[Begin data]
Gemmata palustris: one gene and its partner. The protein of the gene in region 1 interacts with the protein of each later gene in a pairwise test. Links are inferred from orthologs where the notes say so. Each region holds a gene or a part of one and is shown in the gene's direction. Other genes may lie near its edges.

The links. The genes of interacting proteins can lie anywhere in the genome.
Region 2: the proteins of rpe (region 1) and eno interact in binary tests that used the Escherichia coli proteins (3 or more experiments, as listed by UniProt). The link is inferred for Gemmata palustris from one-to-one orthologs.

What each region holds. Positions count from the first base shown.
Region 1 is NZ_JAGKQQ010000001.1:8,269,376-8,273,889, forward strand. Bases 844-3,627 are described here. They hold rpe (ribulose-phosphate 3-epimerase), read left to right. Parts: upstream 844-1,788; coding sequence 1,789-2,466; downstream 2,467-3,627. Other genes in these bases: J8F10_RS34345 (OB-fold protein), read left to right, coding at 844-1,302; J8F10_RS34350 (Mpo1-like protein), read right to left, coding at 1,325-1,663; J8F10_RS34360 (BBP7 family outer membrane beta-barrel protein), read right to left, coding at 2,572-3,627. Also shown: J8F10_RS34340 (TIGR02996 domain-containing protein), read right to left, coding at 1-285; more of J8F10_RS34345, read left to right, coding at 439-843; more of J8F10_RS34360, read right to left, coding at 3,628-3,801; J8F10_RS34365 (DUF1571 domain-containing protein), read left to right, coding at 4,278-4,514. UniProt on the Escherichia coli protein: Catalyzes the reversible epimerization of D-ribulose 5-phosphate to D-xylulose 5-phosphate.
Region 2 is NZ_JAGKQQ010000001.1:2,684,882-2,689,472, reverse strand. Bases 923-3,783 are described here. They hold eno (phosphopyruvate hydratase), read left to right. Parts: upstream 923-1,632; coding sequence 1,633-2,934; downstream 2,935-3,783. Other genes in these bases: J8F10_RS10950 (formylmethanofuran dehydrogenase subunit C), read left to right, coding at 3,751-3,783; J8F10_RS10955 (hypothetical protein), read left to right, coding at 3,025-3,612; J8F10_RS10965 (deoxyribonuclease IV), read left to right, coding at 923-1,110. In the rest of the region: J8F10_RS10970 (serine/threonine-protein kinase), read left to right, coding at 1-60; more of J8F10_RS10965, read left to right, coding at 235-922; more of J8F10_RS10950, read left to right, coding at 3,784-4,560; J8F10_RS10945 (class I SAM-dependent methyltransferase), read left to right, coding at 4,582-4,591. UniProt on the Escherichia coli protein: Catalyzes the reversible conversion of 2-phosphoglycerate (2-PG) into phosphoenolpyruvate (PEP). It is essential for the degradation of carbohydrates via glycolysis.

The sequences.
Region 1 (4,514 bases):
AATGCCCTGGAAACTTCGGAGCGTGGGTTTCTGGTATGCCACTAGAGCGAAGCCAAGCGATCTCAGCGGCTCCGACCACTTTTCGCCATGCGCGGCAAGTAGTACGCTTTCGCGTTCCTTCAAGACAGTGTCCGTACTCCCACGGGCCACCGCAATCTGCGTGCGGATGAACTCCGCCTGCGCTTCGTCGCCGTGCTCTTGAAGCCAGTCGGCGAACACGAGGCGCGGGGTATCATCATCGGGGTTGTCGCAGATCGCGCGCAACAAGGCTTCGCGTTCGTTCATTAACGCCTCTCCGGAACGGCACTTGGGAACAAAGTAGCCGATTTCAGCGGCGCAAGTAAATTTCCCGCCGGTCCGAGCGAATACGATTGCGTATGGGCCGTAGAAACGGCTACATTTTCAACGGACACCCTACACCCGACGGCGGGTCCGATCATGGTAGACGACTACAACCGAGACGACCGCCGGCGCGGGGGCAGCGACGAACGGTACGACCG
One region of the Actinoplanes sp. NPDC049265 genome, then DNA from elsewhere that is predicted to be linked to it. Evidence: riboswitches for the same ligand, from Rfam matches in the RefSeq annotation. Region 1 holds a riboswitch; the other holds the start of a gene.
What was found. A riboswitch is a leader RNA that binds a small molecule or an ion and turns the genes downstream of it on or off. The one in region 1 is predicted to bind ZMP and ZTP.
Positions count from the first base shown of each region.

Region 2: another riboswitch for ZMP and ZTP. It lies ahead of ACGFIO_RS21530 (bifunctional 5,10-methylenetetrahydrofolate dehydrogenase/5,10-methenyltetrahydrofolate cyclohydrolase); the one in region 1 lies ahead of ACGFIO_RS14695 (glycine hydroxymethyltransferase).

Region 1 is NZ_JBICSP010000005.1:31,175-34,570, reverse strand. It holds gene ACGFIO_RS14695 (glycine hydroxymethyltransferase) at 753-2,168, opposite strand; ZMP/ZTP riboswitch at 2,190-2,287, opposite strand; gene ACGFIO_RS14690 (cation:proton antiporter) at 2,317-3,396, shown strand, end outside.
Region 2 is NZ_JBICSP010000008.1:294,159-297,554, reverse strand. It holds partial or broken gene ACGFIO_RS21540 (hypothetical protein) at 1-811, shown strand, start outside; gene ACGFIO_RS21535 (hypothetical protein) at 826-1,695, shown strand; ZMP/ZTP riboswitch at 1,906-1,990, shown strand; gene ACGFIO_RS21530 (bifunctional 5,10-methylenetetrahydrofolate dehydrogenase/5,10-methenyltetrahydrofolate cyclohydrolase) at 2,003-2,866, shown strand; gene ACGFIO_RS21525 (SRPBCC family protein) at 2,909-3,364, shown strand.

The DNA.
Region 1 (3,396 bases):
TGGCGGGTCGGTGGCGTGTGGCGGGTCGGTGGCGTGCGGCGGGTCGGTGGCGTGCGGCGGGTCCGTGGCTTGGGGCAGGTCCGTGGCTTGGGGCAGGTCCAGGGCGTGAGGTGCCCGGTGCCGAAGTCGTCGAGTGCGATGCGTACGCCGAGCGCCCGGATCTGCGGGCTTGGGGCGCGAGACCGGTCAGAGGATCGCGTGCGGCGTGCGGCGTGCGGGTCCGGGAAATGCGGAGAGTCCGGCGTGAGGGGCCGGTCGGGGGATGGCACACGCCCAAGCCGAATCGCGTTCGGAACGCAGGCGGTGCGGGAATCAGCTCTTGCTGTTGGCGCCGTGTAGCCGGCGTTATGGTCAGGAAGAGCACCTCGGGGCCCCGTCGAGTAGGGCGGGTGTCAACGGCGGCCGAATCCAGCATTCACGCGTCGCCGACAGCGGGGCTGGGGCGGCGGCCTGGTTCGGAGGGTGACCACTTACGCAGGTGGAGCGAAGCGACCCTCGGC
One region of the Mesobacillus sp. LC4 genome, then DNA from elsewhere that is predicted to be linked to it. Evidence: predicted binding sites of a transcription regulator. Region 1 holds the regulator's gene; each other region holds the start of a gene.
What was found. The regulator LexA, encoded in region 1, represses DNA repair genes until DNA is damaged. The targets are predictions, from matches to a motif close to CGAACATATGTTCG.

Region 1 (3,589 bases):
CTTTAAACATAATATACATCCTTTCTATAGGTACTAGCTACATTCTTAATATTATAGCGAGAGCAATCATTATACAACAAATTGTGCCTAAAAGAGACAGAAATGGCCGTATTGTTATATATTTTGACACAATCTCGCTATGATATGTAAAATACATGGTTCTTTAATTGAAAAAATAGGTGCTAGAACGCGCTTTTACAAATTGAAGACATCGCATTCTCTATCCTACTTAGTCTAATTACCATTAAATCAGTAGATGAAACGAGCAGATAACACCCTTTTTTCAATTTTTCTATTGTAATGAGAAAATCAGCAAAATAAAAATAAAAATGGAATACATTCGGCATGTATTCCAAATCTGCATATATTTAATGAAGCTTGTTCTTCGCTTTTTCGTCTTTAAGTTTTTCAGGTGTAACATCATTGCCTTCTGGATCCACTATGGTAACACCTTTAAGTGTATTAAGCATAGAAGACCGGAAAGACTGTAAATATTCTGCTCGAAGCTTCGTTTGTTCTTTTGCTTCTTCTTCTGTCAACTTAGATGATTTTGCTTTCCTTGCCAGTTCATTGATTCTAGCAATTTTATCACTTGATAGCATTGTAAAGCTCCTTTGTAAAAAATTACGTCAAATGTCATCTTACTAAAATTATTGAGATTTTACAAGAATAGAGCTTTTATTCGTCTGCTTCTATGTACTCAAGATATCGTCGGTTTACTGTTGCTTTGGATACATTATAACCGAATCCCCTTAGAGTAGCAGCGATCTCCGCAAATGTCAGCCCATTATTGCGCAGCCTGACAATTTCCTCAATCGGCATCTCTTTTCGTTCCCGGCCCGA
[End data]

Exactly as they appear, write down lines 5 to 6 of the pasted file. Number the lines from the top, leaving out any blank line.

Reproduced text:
Region 1 is NZ_JAGKQQ010000001.1:8,269,376-8,273,889, forward strand. Bases 844-3,627 are described here. They hold rpe (ribulose-phosphate 3-epimerase), read left to right. Parts: upstream 844-1,788; coding sequence 1,789-2,466; downstream 2,467-3,627. Other genes in these bases: J8F10_RS34345 (OB-fold protein), read left to right, coding at 844-1,302; J8F10_RS34350 (Mpo1-like protein), read right to left, coding at 1,325-1,663; J8F10_RS34360 (BBP7 family outer membrane beta-barrel protein), read right to left, coding at 2,572-3,627. Also shown: J8F10_RS34340 (TIGR02996 domain-containing protein), read right to left, coding at 1-285; more of J8F10_RS34345, read left to right, coding at 439-843; more of J8F10_RS34360, read right to left, coding at 3,628-3,801; J8F10_RS34365 (DUF1571 domain-containing protein), read left to right, coding at 4,278-4,514. UniProt on the Escherichia coli protein: Catalyzes the reversible epimerization of D-ribulose 5-phosphate to D-xylulose 5-phosphate.
Region 2 is NZ_JAGKQQ010000001.1:2,684,882-2,689,472, reverse strand. Bases 923-3,783 are described here. They hold eno (phosphopyruvate hydratase), read left to right. Parts: upstream 923-1,632; coding sequence 1,633-2,934; downstream 2,935-3,783. Other genes in these bases: J8F10_RS10950 (formylmethanofuran dehydrogenase subunit C), read left to right, coding at 3,751-3,783; J8F10_RS10955 (hypothetical protein), read left to right, coding at 3,025-3,612; J8F10_RS10965 (deoxyribonuclease IV), read left to right, coding at 923-1,110. In the rest of the region: J8F10_RS10970 (serine/threonine-protein kinase), read left to right, coding at 1-60; more of J8F10_RS10965, read left to right, coding at 235-922; more of J8F10_RS10950, read left to right, coding at 3,784-4,560; J8F10_RS10945 (class I SAM-dependent methyltransferase), read left to right, coding at 4,582-4,591. UniProt on the Escherichia coli protein: Catalyzes the reversible conversion of 2-phosphoglycerate (2-PG) into phosphoenolpyruvate (PEP). It is essential for the degradation of carbohydrates via glycolysis.